There were five named storms churning in the Atlantic Basin Monday for the first time in decades, according to the National Oceanic and Atmospheric Administration (NOAA).
Rene dissipated early Monday evening, but the others were still churning offshore Tuesday afternoon. And another named storm, Tropical Storm Karina, was whipping up the seas southwest of Baja California in the Pacific Ocean.
An image taken by the GOES-East weather satellite, from 22,000 miles above, showed all of the cyclones at the same time.
Sally was about 60 miles east of the mouth of the Mississippi River early Tuesday afternoon, making a northwestern approach to the Gulf Coast at about 2 mph, according to the National Weather Service. The Category 1 storm had 80 mph winds and was expected to bring “historic, life-threatening flooding” to areas in its path.
Storm surge warnings were in effect for the stretch of land between the Mississippi and the Okaloosa/Walton County line in Florida, as well as in Mobile Bay. Peak surge could reach as high as 7 feet in some areas between Mississippi and Florida – and some flooding already had begun. Flash floods could crop up in parts of Mississippi, Alabama, Georgia and even the western Carolinas, according to forecasters.
Authorities issued a hurricane warning for the area between Bay St. Louis, Miss., and Navarre, Fla. Tropical storm warnings were in effect in outlying communities as far west as Grand Isle, La., and as far east as Indian Pass, Fla.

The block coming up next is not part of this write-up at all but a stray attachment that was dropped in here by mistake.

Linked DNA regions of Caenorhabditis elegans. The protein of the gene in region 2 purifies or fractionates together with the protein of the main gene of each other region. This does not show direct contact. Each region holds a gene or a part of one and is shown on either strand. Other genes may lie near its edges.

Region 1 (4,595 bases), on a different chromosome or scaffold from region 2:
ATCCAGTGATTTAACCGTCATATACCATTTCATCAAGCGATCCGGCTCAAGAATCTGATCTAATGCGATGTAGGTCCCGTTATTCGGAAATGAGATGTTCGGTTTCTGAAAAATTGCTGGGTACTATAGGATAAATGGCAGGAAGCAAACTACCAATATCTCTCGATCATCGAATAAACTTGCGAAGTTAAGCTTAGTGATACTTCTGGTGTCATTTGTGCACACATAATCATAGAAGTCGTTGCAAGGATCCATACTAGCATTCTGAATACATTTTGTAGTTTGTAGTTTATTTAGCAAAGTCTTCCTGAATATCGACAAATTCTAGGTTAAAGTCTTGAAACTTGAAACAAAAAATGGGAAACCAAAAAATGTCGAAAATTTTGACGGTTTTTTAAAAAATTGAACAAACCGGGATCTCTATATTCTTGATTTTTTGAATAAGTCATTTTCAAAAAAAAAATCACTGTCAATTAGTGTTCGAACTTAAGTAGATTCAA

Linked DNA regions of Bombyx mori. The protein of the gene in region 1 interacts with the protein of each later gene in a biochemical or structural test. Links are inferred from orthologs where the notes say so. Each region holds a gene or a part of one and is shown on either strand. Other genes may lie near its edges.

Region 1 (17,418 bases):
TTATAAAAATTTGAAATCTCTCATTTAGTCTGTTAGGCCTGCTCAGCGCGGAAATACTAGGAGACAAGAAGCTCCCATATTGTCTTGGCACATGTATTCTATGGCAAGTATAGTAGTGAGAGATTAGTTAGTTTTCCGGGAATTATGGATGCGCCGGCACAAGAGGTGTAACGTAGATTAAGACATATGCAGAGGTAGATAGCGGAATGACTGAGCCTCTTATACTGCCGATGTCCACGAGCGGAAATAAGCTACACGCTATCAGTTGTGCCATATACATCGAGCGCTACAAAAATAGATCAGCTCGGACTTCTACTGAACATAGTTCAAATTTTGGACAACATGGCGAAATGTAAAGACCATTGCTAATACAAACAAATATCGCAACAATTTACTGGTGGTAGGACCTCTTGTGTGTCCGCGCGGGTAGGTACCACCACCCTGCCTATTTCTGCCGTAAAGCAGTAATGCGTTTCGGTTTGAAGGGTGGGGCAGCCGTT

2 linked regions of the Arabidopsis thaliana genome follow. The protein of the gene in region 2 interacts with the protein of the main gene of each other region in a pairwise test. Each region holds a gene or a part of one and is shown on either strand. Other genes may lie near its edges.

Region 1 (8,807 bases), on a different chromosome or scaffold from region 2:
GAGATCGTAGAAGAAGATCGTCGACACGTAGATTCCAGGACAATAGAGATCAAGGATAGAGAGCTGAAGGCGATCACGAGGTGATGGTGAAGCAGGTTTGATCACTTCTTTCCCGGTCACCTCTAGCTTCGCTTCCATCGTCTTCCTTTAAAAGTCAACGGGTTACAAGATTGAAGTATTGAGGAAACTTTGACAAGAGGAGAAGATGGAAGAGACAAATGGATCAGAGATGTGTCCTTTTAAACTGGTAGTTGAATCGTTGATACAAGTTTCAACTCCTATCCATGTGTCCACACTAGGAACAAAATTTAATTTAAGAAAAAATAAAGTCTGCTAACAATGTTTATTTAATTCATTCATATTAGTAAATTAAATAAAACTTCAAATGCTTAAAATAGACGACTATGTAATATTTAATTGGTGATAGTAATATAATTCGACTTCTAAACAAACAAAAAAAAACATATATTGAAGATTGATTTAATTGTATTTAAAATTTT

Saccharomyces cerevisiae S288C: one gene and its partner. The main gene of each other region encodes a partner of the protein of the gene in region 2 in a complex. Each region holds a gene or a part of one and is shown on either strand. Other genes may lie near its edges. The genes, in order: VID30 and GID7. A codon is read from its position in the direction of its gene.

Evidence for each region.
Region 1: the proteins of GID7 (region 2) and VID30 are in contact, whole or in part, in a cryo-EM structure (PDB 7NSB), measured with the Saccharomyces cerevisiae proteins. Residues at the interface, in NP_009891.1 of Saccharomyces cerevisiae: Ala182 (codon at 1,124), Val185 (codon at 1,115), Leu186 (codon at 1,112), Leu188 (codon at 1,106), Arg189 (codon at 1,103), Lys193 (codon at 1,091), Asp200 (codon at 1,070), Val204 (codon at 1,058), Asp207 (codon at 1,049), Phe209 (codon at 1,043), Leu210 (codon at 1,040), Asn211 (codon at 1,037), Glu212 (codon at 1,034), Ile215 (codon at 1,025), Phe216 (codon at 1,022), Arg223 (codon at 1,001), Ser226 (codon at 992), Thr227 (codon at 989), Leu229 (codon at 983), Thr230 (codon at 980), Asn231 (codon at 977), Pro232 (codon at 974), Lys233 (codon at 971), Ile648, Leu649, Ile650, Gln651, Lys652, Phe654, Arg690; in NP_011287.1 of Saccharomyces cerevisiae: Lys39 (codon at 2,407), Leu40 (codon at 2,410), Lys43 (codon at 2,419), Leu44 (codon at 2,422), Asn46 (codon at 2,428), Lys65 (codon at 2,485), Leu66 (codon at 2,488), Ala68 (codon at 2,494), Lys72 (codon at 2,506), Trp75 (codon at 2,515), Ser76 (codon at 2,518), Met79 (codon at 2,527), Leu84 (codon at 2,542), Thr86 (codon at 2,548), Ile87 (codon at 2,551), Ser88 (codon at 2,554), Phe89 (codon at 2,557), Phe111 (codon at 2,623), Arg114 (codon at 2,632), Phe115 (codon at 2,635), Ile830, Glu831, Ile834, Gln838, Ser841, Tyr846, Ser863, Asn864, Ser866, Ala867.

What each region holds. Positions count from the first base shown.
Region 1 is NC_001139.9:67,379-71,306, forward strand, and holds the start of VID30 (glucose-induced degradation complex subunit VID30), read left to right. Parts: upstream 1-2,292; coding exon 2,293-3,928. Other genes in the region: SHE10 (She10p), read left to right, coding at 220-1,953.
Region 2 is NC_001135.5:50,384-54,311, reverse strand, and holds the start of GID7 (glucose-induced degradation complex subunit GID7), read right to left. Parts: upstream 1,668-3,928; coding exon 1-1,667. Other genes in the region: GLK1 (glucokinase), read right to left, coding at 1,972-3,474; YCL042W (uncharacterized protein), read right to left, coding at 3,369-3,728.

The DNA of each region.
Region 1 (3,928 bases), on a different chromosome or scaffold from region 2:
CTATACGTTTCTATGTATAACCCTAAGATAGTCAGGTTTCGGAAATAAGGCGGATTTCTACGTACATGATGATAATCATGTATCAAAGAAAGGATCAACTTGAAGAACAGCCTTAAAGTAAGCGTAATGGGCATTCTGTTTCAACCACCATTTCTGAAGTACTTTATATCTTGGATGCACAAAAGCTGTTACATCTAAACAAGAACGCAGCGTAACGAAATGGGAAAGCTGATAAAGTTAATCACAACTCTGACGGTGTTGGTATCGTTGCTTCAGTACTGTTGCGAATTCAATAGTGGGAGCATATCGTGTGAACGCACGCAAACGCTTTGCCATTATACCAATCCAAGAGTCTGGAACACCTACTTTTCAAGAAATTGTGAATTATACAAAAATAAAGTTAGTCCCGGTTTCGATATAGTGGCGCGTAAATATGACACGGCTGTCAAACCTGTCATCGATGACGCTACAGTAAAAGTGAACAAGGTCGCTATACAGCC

There was also the risk of tornadoes between the Florida Panhandle and southern Alabama.
Sally was expected to make landfall near the Alabama-Mississippi state line by late Tuesday or early Wednesday.
Paulette, a few hundred miles northeast of Bermuda, was not associated with any storm warnings or watches, but rough surf kicked up by the storm was buffeting Bermuda, the Bahamas, parts of the East Coast and other regional shorelines Tuesday, according to meteorologists.
Tropical Storm Teddy could become a hurricane Tuesday night or early Wednesday, according to the National Hurricane Center, but it was more than 900 miles off the shore of the Caribbean Sea’s Lesser Antilles islands. The storm was moving west-northwest at about 13 mph.
Vicky was expected to weaken Tuesday night.
Overall, 2020 has already had a busy hurricane season – and peak storm activity typically arrives in September, according to the NOAA.